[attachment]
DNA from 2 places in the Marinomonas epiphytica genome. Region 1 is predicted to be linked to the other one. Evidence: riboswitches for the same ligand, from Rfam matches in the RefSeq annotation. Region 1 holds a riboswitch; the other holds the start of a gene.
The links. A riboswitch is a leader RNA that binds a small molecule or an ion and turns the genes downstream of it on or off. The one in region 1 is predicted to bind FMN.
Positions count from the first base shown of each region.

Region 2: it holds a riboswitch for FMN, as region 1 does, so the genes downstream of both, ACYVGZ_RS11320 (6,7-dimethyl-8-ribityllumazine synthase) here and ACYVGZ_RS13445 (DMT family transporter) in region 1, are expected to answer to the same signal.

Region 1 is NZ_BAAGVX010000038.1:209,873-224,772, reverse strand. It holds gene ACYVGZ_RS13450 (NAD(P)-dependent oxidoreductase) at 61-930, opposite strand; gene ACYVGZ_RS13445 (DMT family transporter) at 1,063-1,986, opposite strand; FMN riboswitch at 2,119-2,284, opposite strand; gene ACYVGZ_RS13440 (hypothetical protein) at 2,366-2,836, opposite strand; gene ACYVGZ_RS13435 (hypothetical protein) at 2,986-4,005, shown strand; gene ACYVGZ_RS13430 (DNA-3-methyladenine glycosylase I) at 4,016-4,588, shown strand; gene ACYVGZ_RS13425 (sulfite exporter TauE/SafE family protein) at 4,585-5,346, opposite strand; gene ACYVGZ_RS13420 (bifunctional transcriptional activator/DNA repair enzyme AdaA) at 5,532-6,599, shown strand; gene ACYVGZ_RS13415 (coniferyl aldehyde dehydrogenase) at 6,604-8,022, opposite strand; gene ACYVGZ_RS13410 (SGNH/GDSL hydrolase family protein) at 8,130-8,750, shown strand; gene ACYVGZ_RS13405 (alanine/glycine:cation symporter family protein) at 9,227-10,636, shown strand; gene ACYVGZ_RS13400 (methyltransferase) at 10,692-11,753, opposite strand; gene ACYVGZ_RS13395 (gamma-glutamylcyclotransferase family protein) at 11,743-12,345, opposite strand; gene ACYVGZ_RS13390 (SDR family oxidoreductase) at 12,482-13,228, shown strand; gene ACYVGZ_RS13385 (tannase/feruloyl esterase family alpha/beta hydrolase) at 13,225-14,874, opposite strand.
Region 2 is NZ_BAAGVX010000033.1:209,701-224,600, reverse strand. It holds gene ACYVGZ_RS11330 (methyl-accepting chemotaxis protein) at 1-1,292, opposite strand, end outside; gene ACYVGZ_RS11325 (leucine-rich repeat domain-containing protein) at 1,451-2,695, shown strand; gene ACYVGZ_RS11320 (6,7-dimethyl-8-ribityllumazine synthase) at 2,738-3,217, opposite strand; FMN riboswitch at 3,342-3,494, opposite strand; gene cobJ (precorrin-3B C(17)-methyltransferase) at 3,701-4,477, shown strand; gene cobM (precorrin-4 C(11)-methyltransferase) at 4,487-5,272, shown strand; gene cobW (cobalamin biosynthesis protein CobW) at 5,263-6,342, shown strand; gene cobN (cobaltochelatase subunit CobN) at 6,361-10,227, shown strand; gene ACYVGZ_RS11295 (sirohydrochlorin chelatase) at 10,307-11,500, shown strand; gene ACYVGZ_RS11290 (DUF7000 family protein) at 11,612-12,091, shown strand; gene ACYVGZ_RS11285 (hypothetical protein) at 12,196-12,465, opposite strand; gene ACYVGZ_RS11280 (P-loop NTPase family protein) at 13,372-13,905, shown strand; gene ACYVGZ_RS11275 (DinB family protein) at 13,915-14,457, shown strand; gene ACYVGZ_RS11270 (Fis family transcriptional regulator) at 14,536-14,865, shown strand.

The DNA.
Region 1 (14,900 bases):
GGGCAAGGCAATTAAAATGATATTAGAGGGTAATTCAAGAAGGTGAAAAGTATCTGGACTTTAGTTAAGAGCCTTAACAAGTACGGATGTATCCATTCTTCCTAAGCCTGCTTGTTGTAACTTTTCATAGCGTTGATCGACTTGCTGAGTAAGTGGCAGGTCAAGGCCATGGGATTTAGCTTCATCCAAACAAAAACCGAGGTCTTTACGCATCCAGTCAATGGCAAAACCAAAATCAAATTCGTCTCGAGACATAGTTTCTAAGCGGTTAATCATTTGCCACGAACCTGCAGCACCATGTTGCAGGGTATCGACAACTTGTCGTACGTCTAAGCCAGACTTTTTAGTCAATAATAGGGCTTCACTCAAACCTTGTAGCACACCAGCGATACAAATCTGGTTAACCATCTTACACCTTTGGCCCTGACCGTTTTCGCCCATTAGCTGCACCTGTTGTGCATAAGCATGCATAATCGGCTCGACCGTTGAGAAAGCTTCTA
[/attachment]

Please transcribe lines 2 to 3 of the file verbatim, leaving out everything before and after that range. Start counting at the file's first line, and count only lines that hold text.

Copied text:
The links. A riboswitch is a leader RNA that binds a small molecule or an ion and turns the genes downstream of it on or off. The one in region 1 is predicted to bind FMN.
Positions count from the first base shown of each region.